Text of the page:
What are the statute of limitations in Florida on suing a representative payee for fraud and withholding of funds for food?

Asked almost 2 years ago - Sebring, FL

My representative payee has been extremely lax and forgetful in providing me funds from my SSDI account for groceries. Last night at the supermarket my debit card was declined for insufficient funds because he forgot to upload enough money on it despite my begging him several times to do so. This has been going on for the past several months. Also, in 12/2010, he never told me that my SSDI backpay had arrived and wrote out checks to himself and his wife totalling approximately $7,500. He's my landlord and I'm afraid to complain for fear he may retaliate. I live in Florida; do I have a case for fraud against him or is it too late to sue?

Attorney answers (3)

  1. Nick Anthony Ortiz

    Contributor Level 9


    Lawyers agree

    Answered . If you feel the Representative Payee has in some fashion misused the benefits being issued for you, the beneficiary, contact the OIG Fraud Hotline which is linked below this answer.

    You should provide as much identifying information as possible regarding the suspect. Such information should include:

    - Name of the Representative Payee and the beneficiary
    - Social Security Number of the Representative Payee and the beneficiary
    - Date of birth of the Representative Payee and the beneficiary
    - Details regarding the allegation, such as when it happened, how the abuse was committed, and where the abuse took place

    Sometimes, people who receive Social Security Benefits are not able to handle their own financial affairs. In those cases, and after a careful investigation, SSA appoints a relative, friend, or another individual or organization to handle their Social Security matters.

    When reporting allegations of Representative Payee misuse, there are several things that must be considered before reporting this information.

    Some of the duties of a Representative Payee include:

    - Determining the beneficiary’s total needs and using the benefits received in the best interests of the beneficiary
    - Maintaining a continuing awareness of the beneficiary’s needs and condition, if the beneficiary does not live with the Representative Payee, by contact such as visiting the beneficiary and consultations with custodians
    - Applying the benefit payments only for the beneficiary’s use and benefit
    - Notifying SSA of any change in his or her circumstances that would affect performance of the payee's responsibilities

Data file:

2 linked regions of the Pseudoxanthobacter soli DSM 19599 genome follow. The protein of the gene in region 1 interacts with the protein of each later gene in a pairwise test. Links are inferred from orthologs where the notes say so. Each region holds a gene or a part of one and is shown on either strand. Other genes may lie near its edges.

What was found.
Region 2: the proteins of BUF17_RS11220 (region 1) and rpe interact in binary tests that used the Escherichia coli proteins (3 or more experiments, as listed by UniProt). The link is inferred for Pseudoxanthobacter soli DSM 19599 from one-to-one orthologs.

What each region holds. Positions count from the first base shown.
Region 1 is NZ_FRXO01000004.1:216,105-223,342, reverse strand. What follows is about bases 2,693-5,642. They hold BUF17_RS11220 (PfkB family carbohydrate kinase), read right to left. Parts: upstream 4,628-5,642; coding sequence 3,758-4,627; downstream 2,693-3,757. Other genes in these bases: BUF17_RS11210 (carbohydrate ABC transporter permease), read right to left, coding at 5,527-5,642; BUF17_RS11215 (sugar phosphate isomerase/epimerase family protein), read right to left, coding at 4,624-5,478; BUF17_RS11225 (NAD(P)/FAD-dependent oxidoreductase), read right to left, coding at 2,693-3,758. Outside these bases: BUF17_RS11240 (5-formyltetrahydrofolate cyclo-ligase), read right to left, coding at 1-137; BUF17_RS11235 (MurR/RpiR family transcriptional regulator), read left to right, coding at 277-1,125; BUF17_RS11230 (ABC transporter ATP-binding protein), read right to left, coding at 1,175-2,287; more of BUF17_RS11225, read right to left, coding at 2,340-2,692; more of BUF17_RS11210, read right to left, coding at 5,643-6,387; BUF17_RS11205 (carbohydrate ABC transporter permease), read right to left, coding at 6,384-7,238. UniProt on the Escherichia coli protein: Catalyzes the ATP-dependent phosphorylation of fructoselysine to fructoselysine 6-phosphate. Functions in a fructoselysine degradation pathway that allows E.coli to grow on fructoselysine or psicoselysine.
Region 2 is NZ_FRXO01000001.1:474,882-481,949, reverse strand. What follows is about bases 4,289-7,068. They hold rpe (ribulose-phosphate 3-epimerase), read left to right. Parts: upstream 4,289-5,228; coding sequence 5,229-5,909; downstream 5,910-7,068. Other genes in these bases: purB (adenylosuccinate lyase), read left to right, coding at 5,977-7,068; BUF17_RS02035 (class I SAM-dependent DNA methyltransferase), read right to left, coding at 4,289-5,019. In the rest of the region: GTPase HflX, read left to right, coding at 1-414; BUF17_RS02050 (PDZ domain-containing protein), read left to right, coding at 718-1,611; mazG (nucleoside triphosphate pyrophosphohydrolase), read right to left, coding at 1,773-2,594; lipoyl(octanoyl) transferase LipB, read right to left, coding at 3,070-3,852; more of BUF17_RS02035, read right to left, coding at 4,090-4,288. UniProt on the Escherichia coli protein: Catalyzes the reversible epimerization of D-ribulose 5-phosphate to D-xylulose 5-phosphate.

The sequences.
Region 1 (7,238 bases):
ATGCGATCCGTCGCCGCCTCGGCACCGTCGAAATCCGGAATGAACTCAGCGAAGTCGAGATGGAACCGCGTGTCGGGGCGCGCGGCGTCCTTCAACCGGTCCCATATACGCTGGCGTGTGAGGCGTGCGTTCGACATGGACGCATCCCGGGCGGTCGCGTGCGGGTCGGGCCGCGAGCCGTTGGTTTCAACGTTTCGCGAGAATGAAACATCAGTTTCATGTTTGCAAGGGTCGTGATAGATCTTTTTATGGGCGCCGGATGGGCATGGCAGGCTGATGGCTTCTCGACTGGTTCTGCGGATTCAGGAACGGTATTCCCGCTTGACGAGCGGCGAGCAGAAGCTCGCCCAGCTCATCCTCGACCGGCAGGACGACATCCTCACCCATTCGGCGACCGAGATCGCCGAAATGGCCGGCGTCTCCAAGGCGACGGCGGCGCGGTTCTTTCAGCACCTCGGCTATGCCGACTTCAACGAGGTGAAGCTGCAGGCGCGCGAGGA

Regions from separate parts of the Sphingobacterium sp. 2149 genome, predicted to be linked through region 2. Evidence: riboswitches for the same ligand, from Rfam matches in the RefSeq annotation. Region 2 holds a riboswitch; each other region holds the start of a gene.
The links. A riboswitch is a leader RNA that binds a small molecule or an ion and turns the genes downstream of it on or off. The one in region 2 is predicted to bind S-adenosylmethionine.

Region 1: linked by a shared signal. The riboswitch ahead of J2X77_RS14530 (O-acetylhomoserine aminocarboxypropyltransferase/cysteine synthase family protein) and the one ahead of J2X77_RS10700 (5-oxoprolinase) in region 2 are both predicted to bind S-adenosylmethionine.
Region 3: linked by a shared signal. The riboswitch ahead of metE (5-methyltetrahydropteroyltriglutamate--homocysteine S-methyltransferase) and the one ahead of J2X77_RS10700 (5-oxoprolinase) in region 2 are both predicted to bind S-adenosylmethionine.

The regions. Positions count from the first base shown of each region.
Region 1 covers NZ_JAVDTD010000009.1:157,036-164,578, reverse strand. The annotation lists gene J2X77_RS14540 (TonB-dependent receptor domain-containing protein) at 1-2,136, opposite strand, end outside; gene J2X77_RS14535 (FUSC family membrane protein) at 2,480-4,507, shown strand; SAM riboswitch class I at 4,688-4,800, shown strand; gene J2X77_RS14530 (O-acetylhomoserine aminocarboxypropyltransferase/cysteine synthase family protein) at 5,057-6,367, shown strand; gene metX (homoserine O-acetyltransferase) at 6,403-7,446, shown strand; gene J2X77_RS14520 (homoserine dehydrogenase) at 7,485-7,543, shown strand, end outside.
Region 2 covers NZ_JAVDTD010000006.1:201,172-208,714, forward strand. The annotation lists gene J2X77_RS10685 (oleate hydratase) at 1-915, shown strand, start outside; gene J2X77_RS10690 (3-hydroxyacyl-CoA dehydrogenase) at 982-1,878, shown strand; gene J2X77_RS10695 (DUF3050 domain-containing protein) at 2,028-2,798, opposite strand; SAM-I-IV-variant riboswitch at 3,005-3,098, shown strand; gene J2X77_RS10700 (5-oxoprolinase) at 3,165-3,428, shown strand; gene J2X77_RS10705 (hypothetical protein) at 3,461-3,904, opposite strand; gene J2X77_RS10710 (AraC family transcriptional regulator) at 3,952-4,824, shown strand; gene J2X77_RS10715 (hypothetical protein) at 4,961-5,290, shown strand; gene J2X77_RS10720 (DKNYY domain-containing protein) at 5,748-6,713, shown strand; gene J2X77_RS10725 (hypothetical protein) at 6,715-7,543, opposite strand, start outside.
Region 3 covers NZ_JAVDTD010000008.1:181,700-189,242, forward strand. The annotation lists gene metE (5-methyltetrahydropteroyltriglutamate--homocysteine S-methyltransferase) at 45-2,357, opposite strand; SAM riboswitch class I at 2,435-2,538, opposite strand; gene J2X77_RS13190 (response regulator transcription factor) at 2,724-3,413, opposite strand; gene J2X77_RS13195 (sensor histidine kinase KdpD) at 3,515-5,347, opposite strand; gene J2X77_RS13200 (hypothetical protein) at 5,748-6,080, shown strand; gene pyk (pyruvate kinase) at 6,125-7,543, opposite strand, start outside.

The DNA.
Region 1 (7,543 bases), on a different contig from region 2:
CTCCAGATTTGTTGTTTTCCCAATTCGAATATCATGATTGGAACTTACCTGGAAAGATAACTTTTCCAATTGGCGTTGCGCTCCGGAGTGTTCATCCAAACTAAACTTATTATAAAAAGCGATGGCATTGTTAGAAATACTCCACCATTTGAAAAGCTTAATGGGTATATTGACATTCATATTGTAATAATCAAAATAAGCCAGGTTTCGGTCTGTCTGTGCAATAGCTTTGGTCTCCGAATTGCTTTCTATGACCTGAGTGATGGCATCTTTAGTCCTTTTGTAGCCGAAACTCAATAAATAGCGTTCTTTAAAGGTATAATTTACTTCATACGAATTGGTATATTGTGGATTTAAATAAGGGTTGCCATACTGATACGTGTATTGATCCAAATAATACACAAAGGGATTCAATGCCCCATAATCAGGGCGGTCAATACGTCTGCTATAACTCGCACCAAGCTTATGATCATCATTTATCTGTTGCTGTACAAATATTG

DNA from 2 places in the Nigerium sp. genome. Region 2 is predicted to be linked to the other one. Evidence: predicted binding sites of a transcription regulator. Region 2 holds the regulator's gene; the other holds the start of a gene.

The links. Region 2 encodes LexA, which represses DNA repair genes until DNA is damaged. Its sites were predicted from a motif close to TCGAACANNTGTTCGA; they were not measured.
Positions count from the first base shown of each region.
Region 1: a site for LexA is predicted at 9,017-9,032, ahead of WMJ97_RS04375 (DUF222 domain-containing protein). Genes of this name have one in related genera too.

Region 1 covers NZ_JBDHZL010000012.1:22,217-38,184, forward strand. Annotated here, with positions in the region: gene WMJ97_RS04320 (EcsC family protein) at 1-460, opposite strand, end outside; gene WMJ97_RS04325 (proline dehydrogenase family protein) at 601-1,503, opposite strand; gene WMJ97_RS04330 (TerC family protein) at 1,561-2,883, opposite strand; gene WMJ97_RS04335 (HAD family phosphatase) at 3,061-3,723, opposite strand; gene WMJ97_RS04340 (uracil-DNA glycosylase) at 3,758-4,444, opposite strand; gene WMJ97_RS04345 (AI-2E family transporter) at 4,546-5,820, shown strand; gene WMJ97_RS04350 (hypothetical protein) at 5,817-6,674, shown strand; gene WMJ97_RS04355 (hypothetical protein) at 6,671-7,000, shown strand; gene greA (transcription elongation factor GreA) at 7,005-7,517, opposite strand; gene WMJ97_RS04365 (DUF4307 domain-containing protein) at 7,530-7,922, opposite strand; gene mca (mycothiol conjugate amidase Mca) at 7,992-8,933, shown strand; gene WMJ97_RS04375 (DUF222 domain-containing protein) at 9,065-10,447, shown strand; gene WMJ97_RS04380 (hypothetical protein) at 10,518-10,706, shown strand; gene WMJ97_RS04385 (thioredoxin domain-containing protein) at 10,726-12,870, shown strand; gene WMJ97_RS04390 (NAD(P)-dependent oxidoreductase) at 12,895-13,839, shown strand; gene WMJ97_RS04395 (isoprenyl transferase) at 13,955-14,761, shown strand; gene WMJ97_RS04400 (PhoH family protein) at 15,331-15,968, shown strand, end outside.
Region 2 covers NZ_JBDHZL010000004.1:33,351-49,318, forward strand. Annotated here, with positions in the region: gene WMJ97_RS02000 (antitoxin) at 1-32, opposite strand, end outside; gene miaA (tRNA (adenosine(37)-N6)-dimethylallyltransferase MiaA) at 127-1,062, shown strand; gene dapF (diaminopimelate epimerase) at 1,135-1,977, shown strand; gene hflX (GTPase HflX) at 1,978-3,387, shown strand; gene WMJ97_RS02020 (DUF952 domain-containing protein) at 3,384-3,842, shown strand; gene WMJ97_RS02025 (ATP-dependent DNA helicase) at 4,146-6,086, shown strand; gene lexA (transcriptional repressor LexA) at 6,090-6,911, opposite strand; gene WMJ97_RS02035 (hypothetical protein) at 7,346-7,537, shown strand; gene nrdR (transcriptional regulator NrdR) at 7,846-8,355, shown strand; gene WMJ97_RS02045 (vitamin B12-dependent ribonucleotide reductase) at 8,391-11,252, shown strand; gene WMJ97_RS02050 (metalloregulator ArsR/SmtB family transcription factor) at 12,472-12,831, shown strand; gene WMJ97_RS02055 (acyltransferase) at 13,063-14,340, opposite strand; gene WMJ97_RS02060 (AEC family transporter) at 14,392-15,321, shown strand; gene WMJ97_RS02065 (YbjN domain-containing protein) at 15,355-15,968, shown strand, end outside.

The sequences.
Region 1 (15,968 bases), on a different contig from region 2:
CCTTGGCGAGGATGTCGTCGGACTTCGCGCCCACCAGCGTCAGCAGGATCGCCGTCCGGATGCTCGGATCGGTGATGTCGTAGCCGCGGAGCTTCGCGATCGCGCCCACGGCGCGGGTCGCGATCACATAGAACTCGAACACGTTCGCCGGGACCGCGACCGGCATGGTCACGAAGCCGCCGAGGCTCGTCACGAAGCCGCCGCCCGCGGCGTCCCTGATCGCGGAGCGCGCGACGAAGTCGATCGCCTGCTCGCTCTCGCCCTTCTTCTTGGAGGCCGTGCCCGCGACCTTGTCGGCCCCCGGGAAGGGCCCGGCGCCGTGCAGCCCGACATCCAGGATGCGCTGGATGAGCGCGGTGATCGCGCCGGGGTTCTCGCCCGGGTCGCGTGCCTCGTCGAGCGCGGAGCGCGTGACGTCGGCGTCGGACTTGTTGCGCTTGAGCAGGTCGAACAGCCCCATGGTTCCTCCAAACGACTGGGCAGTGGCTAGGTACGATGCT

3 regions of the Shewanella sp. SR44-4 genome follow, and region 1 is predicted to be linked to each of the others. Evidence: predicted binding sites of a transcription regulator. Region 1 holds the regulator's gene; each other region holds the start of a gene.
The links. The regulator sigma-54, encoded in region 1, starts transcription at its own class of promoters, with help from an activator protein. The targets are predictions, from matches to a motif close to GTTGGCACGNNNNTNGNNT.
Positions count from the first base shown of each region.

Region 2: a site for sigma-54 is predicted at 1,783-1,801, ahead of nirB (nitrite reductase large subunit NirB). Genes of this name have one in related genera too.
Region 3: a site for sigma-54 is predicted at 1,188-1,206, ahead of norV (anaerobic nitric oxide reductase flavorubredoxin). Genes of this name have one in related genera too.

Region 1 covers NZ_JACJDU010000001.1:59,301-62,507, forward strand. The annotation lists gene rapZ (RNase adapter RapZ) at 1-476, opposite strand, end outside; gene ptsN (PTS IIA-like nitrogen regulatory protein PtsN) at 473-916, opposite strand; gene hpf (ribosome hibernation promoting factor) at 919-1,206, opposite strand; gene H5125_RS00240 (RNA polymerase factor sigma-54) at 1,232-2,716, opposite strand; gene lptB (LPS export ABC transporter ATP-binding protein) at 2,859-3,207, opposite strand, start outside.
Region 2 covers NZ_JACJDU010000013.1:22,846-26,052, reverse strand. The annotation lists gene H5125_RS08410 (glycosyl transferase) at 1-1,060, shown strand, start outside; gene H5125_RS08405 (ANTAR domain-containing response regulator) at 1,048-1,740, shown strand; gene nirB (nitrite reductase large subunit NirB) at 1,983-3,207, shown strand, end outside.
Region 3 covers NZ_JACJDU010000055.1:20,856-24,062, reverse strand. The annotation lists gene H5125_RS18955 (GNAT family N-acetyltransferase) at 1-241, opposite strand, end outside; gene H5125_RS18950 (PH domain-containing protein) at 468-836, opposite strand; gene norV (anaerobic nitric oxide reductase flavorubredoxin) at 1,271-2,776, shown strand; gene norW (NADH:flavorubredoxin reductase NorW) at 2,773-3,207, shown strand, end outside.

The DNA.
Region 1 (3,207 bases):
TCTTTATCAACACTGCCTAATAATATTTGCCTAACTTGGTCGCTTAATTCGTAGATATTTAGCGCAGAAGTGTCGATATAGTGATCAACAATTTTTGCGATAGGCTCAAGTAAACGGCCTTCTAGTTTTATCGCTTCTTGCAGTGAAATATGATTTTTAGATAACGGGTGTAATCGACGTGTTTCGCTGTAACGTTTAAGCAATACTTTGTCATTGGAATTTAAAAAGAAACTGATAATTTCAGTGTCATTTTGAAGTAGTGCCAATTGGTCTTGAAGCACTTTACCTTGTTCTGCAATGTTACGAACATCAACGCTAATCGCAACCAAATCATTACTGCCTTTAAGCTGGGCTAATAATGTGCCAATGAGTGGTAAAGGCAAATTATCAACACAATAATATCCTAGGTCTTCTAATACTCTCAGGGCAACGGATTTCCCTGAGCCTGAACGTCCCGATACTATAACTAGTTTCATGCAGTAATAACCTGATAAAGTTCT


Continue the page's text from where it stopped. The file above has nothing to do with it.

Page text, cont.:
- Reporting to SSA any event that will affect the amount of benefits the beneficiary receives and to give SSA written reports accounting for the use of the benefits

    A Representative Payee must apply the payments for the use and benefit of the entitled individual. The funds should be spent on the beneficiary’s current and reasonably foreseeable needs. The needs should be immediate and essential. Examples of properly disbursed benefits are:
    - Food
    - Clothing
    - Shelter
    - Utilities
    - Medical care and insurance
    - Dental care
    - Personal hygiene
    - Education
    - Rehabilitation expenses

    If there are funds left over once the beneficiary’s current needs are met, the representative payee must save and/or invest the remaining funds in trust for the beneficiary.

    What Representative Payees Should NOT Do; Representative Payees cannot:

    - Use a beneficiary’s funds for their own personal expenses, or spend funds in a way that would leave the beneficiary without necessary items or services (housing, food and medical care)
    - Put a beneficiary’s Social Security or SSI funds in the Representative Payee’s on another person's account
    - Keep conserved funds once they are no longer a Representative Payee for the beneficiary
    - Charge the beneficiary for services unless authorized by the Social Security Administration to do so

    This comment is published by and reflects the personal views of Nick Ortiz, in his individual capacity. It does... more
  2. Joseph Franklin Pippen Jr.


    Contributor Level 20


    Lawyers agree

    Answered . Follow Attorney Ortiz's advice.
    I don't think you will get a better answer.

    The answer given does not imply that an attorney-client relationship has been established and your best course of... more
  3. Francisco Javier Gonzalez


    Contributor Level 11


    Lawyers agree

    Answered . Attorney Ortiz has given a very thorough and helpful answer. You need to report this issue immediately.

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